Do you want to improve your work life balance?
Whatever time you invest to do so will pay you back many times over. You’ll feel less stress and greater satisfaction in the way you’re living and working.
Here are four steps you can take:
What’s your current situation? There are two ways to do this:
Do a workload analysis to get an idea of how many hours you’re working. You can then determine if you’re a workaholic or if you’re risking burnout. For a whole life perspective try the wheel of life exercise.
Ask the people in the part of your life you feel is lacking to tell you what they think of your work life balance. You may be shocked by what you hear, but it’s probably got at least a grain of truth in it. You can, and probably should, include asking yourself!
Build up a more accurate reflection of your current habits -- developing self awareness this way puts you in a better position to do something about those issues you want to tackle.
Once you know what your days and weeks consist of and you’ve given (and been given) some thought to what’s out of balance, ask yourself this crucial question:
"What would I love to do more of?"
More of the same? Keep doing what you do. But I guess you want more time for some things and less for others -- that’s why you’re reading this, right?
Make a list of the things you want to be doing more of. Exercise? A hobby? Time with family and friends? Balancing work and family is an art in itself.
Whatever it is, be clear about what you want more of -- when you are, the only question is 'how?'
This is right at the heart of good time management. Setting limits is hard at first, particularly if you’re not used to doing it, or you tend to work the wrong side of the 80-20 rule. But the more you do it, the easier balancing becomes.
Solution? Start small. Pick just one boundary
you can put in place to begin with.
Could you time box 15 minutes each day for something or someone you love? How about going home from work at set times on set days, starting with one day a week? Once you’ve built one boundary, make another… and another.
The same goes for routines. Look for ways to schedule more of what you love. Fence off a regular date to, say, enjoy a meal, rent a movie, or be with someone special. This tends to work best divided into weeks, so use a weekly planner to ensure you ‘pay yourself first’.
The cumulative effect of all this adds up. You become more balanced because you feel you are.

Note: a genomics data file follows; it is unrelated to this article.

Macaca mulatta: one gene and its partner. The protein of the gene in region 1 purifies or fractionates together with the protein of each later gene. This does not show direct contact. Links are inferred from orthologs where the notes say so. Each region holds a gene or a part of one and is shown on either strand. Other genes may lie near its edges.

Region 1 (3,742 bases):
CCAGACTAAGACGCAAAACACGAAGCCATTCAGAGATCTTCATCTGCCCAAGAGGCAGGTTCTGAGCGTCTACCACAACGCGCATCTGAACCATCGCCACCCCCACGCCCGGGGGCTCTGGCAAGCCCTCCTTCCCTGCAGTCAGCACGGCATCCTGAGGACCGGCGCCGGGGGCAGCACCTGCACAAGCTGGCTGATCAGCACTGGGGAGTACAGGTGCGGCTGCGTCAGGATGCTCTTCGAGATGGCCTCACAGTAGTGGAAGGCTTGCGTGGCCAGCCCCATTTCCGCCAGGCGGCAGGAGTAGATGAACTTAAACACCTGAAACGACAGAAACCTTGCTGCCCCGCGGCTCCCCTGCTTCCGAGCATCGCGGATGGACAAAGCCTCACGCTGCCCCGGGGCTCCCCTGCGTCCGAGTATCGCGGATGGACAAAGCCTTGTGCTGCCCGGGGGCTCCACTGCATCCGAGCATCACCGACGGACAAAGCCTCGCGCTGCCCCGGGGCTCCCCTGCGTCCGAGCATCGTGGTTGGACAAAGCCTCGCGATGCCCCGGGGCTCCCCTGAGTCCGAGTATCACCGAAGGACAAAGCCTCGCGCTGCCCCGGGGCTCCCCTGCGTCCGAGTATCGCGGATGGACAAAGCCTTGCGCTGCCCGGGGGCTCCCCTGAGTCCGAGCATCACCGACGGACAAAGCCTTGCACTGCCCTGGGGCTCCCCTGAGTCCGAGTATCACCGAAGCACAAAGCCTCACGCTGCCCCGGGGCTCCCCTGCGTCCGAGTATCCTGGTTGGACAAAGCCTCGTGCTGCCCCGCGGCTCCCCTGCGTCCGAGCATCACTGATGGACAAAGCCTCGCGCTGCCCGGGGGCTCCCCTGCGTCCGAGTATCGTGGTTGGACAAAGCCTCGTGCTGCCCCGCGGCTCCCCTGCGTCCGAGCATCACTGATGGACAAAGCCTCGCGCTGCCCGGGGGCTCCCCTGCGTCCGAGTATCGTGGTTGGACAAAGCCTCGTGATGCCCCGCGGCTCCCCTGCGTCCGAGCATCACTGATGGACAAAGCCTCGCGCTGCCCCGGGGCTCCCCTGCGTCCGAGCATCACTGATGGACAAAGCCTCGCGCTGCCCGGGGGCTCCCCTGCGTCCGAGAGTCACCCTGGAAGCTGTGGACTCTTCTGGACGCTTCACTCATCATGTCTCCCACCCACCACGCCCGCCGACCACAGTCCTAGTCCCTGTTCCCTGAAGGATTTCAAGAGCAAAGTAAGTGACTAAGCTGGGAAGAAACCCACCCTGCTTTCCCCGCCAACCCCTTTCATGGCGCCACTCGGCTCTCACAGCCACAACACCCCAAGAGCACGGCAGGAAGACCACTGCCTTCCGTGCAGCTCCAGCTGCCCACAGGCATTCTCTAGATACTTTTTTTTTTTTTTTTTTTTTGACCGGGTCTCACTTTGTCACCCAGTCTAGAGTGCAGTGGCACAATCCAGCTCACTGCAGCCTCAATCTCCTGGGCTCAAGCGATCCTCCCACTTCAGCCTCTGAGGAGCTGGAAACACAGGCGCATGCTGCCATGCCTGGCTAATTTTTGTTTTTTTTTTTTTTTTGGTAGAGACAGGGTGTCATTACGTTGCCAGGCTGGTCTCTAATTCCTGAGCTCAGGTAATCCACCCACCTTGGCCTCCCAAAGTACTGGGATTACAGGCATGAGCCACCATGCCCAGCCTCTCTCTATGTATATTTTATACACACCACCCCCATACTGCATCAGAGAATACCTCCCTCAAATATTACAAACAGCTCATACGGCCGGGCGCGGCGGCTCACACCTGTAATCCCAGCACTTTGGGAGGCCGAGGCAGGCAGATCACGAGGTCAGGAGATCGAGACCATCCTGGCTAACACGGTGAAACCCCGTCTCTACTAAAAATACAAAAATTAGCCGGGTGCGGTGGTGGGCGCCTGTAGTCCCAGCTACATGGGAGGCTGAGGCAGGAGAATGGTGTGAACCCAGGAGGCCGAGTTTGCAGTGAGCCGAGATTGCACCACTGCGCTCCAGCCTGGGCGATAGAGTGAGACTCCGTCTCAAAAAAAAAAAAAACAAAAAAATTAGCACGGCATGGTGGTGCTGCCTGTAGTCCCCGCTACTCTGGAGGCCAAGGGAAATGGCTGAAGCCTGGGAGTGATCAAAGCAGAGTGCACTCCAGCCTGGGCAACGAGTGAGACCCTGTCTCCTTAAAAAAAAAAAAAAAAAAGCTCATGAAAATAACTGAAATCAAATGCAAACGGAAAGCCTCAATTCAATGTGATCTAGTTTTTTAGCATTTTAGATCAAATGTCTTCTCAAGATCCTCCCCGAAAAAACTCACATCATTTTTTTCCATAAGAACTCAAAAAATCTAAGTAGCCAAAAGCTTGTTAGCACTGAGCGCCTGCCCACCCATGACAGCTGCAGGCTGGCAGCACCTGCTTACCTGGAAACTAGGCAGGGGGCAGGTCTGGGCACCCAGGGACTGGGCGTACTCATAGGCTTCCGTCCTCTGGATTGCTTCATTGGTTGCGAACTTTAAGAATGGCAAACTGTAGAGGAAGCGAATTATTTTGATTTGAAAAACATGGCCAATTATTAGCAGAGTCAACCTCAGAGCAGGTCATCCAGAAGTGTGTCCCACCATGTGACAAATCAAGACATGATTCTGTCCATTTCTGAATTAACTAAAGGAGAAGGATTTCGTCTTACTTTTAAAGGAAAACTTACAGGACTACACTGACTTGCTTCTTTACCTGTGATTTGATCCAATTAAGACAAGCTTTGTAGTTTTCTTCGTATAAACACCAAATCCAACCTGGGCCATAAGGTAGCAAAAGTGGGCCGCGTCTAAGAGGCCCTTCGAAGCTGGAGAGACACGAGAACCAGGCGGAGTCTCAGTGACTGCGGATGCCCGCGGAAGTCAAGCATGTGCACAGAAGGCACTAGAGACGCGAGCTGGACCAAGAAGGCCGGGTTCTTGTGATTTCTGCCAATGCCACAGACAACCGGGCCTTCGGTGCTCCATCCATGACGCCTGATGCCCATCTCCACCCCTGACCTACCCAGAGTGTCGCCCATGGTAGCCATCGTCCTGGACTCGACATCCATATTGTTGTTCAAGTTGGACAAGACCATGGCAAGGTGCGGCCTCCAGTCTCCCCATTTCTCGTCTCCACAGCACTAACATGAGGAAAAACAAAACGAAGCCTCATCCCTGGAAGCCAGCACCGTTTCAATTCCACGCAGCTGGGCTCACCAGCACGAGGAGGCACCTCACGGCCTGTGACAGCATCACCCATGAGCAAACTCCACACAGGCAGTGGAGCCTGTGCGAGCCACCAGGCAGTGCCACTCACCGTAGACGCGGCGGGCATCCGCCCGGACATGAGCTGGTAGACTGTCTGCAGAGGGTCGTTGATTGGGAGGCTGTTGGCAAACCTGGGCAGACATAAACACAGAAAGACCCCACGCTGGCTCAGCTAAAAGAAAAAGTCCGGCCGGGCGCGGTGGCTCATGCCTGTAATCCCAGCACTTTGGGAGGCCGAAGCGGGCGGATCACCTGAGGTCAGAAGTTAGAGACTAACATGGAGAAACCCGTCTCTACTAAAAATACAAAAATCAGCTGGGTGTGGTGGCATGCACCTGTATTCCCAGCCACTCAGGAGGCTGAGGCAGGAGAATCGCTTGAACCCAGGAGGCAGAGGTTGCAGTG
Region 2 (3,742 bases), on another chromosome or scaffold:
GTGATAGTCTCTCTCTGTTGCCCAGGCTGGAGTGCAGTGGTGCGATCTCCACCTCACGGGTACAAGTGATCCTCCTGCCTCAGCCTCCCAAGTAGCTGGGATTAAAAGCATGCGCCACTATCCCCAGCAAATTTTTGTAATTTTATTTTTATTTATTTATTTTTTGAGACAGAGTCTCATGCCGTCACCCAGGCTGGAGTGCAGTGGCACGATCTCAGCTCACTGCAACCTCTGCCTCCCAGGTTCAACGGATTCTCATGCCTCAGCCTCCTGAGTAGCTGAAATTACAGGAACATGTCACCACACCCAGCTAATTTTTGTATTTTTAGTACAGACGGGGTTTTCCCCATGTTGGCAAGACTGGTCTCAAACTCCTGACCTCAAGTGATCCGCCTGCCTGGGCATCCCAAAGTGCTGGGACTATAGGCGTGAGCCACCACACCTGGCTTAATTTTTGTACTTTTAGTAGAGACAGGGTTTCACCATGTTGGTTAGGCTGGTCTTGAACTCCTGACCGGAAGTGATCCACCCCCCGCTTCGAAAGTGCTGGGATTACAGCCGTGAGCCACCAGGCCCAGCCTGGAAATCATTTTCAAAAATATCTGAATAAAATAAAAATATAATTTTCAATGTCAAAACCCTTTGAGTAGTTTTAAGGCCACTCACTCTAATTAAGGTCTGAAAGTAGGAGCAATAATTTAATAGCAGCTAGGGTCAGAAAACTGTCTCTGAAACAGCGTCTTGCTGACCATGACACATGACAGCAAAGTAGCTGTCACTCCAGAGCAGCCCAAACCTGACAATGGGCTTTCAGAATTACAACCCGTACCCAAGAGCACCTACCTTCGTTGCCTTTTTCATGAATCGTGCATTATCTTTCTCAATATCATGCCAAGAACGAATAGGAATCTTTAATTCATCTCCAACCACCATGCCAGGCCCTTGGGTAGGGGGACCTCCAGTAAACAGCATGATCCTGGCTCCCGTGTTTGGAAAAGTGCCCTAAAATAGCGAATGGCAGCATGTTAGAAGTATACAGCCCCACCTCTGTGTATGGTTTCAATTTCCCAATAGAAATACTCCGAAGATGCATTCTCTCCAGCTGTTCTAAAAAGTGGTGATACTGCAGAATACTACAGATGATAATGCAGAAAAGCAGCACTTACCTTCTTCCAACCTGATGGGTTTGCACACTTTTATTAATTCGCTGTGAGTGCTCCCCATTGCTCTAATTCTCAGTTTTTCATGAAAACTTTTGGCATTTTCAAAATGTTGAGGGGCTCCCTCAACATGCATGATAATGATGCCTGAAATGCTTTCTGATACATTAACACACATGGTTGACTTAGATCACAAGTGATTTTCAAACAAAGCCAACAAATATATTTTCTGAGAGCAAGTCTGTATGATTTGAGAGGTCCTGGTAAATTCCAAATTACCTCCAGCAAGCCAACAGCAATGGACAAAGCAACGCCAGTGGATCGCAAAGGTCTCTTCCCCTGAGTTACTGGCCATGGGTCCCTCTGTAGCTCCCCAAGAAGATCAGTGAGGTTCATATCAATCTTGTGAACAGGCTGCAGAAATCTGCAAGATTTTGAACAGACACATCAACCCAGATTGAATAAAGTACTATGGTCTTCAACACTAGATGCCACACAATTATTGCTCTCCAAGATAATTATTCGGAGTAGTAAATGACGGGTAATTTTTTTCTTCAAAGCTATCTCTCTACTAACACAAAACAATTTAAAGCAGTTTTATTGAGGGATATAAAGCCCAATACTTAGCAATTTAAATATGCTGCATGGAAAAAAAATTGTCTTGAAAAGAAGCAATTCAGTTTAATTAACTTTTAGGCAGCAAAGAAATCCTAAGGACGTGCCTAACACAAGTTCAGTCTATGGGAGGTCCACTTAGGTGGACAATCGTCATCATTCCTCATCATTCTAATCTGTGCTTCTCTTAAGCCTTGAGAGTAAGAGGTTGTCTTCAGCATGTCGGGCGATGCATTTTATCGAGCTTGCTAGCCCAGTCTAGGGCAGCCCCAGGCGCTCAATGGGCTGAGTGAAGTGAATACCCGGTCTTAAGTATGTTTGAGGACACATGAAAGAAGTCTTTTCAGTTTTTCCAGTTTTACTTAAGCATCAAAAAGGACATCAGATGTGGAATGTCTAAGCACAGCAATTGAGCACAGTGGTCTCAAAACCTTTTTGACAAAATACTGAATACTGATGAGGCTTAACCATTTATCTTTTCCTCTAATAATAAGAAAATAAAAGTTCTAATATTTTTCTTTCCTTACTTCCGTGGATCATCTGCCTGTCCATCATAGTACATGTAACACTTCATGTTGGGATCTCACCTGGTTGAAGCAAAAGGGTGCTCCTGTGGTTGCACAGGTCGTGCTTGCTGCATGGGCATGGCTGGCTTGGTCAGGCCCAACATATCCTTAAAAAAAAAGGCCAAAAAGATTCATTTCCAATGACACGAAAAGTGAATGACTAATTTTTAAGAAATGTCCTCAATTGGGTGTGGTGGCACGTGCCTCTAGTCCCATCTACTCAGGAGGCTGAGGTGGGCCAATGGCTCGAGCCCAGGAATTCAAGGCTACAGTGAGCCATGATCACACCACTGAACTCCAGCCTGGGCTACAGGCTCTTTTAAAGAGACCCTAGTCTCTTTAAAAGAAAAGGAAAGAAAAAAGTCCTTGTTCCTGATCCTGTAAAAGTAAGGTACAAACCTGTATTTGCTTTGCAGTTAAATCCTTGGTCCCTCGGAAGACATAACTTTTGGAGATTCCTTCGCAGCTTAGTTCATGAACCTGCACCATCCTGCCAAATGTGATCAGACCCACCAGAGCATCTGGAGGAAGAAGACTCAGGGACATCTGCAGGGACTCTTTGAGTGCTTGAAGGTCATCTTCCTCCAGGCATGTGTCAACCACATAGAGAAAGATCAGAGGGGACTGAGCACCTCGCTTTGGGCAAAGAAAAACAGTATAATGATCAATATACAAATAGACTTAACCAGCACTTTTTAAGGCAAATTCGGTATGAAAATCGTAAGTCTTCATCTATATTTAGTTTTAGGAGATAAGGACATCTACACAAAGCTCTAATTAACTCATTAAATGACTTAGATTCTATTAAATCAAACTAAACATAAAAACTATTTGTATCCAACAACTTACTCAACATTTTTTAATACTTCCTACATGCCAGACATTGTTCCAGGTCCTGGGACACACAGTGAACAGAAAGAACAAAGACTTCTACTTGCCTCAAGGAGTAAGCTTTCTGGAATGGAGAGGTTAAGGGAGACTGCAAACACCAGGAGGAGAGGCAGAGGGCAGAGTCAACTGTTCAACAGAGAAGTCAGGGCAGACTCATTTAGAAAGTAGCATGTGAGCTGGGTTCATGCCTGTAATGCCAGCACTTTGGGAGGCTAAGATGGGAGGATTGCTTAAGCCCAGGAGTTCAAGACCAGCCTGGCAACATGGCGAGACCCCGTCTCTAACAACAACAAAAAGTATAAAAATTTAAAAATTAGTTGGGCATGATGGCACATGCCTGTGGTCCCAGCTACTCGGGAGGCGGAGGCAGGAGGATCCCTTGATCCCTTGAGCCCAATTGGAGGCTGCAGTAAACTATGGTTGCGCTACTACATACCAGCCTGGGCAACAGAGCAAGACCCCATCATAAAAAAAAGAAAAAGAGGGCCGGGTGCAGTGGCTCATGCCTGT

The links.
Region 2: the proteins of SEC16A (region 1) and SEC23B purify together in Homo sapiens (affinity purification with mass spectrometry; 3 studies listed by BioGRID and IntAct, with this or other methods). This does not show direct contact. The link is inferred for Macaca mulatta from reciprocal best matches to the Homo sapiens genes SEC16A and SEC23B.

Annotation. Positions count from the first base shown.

Most people could do what they have to do, to the same degree of quality, but quicker. We’ve all got habits that cause us to drag out our work. The result? Less time to do, be or have what we love (which could and, ideally, should include work itself).
How to do that? By gradually learning time management skills and how to get organized so that you waste as little time as possible.
This applies whatever your circumstances, whether you're in a pressured results only work environment, faced with too much time on your hands, or dealing with some other kind of challenge.
This goes for anything that isn’t directly related to your work, or doing what you love.
It’s tempting to think that multi tasking is an efficient use of time, and it can be when used appropriately. But maximum efficiency is achieved when you work at work and leave it there when you leave your workplace, wherever that happens to be.
Work life balance can always be improved. Circumstances and situations are never the same for long. The ebb and flow of work, responsibility and desire for what we want are constantly changing.
Make it a habit to review your situation on a regular basis and adjust accordingly.
As with all time management issues, it’s impossible to ever ‘achieve’ a good work life balance -- it's like being on a tight rope -- you're only okay for as long as you keep your balance.
Rather, it’s about adopting a kaizen approach
to the systems, structures and habits we use to make us feel we have a
healthy balance between work and life.
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